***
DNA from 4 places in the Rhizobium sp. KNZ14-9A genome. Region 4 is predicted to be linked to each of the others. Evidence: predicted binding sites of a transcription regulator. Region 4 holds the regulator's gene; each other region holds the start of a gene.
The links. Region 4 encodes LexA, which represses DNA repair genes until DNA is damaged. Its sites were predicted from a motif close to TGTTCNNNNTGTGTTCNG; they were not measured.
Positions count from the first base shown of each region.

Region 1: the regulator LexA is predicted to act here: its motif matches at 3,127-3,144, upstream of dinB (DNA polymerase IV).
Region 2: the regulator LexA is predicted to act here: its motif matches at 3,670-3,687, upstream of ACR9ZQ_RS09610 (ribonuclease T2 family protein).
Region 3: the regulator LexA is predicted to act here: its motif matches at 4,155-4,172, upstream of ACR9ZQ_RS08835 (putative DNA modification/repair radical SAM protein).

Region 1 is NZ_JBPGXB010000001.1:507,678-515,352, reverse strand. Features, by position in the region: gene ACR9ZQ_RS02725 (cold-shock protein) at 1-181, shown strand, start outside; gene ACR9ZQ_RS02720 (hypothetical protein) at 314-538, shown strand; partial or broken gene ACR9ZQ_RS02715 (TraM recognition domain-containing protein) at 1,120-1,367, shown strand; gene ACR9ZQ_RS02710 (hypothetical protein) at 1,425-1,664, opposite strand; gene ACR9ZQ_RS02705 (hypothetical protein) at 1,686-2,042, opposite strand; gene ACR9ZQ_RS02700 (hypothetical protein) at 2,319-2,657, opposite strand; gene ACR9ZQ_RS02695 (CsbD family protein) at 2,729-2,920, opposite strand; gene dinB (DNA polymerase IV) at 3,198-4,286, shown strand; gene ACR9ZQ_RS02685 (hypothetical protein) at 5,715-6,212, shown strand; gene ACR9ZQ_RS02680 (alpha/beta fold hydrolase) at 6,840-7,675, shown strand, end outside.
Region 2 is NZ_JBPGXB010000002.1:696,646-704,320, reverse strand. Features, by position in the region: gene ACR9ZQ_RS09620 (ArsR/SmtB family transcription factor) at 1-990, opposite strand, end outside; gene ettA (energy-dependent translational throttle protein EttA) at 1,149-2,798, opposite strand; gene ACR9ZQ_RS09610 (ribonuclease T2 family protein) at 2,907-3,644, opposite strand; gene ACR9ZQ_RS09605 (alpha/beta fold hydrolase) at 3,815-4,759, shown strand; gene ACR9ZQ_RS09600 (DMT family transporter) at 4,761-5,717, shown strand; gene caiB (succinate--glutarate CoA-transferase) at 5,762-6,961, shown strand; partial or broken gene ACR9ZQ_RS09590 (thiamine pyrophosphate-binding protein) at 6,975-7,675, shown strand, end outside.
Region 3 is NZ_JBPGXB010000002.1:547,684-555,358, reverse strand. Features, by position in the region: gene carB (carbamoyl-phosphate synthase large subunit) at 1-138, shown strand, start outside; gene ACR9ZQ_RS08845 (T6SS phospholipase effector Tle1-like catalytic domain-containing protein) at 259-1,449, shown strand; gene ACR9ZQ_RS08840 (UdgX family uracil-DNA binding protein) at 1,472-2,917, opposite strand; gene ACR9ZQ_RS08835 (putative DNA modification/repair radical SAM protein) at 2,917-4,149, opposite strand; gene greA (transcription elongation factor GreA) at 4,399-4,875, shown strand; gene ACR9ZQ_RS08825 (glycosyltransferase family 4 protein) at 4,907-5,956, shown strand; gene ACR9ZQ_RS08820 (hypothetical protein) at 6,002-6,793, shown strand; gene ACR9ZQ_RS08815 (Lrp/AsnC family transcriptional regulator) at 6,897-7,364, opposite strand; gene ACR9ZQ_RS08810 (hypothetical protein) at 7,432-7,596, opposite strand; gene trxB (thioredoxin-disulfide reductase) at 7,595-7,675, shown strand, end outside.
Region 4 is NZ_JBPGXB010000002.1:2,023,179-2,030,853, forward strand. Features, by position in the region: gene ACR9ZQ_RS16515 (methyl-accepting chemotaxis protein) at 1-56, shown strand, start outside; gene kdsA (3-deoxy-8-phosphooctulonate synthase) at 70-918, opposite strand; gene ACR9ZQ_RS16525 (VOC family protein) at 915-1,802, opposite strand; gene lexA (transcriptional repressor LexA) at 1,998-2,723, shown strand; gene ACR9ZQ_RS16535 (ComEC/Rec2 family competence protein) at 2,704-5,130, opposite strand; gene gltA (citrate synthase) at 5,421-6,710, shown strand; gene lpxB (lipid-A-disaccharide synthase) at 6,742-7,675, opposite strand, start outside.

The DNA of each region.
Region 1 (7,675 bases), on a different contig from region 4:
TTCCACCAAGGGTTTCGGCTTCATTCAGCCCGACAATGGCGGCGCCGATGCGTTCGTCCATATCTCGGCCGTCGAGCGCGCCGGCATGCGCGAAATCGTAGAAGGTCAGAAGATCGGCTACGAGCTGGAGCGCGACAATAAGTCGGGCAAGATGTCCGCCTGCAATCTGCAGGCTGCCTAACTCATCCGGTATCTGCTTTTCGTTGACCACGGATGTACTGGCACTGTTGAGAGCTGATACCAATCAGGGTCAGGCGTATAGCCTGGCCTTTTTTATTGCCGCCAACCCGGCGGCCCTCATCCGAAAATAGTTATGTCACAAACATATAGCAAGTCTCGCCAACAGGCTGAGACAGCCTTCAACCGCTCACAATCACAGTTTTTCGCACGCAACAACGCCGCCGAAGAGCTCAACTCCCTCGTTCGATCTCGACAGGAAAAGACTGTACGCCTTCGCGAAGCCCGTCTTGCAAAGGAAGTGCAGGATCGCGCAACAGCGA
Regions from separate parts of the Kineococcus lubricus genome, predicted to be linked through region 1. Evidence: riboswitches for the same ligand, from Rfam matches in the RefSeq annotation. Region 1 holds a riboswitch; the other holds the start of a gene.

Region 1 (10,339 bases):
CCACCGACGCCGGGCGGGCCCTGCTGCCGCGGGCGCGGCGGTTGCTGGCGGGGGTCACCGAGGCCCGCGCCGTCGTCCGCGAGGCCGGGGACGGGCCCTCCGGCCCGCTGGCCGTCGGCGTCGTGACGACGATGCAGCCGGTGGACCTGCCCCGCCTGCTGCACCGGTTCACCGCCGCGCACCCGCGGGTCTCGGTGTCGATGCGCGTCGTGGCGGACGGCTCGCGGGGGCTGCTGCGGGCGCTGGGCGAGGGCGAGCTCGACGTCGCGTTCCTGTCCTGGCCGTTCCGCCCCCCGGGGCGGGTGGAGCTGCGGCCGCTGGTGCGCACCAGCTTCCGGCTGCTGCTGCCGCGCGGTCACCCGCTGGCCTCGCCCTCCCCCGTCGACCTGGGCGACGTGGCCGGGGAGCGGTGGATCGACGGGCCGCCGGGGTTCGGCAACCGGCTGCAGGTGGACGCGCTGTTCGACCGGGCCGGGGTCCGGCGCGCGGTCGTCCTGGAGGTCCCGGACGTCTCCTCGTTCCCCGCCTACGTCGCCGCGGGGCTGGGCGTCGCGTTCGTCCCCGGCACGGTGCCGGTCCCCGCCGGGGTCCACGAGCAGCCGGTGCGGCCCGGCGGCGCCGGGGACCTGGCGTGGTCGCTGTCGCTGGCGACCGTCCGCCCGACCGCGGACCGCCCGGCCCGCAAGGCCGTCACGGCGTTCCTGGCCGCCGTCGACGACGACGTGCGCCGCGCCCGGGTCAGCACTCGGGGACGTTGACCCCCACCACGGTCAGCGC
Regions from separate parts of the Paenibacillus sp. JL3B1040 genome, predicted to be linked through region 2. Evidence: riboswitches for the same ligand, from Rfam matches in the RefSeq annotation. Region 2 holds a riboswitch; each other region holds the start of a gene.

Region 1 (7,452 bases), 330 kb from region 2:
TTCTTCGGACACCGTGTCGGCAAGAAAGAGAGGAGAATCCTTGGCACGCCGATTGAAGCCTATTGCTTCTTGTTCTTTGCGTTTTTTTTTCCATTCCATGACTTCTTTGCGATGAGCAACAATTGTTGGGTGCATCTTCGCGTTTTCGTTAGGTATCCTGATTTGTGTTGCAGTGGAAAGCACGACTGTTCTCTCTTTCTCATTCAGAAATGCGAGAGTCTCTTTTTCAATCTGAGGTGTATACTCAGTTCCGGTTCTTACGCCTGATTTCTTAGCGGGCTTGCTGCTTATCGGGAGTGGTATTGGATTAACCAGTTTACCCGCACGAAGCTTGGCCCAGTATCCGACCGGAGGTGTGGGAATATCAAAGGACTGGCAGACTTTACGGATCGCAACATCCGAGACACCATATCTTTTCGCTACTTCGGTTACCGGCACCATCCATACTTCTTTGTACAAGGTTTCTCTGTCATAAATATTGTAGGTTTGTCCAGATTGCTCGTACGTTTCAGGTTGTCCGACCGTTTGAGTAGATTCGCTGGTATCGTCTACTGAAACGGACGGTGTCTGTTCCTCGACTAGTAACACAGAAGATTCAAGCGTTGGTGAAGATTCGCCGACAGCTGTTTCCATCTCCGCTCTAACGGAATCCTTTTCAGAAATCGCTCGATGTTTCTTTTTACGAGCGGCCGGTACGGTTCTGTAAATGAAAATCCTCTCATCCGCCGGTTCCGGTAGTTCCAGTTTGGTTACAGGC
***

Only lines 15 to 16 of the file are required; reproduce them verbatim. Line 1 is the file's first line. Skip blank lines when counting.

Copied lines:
Region 1 (10,339 bases):
CCACCGACGCCGGGCGGGCCCTGCTGCCGCGGGCGCGGCGGTTGCTGGCGGGGGTCACCGAGGCCCGCGCCGTCGTCCGCGAGGCCGGGGACGGGCCCTCCGGCCCGCTGGCCGTCGGCGTCGTGACGACGATGCAGCCGGTGGACCTGCCCCGCCTGCTGCACCGGTTCACCGCCGCGCACCCGCGGGTCTCGGTGTCGATGCGCGTCGTGGCGGACGGCTCGCGGGGGCTGCTGCGGGCGCTGGGCGAGGGCGAGCTCGACGTCGCGTTCCTGTCCTGGCCGTTCCGCCCCCCGGGGCGGGTGGAGCTGCGGCCGCTGGTGCGCACCAGCTTCCGGCTGCTGCTGCCGCGCGGTCACCCGCTGGCCTCGCCCTCCCCCGTCGACCTGGGCGACGTGGCCGGGGAGCGGTGGATCGACGGGCCGCCGGGGTTCGGCAACCGGCTGCAGGTGGACGCGCTGTTCGACCGGGCCGGGGTCCGGCGCGCGGTCGTCCTGGAGGTCCCGGACGTCTCCTCGTTCCCCGCCTACGTCGCCGCGGGGCTGGGCGTCGCGTTCGTCCCCGGCACGGTGCCGGTCCCCGCCGGGGTCCACGAGCAGCCGGTGCGGCCCGGCGGCGCCGGGGACCTGGCGTGGTCGCTGTCGCTGGCGACCGTCCGCCCGACCGCGGACCGCCCGGCCCGCAAGGCCGTCACGGCGTTCCTGGCCGCCGTCGACGACGACGTGCGCCGCGCCCGGGTCAGCACTCGGGGACGTTGACCCCCACCACGGTCAGCGC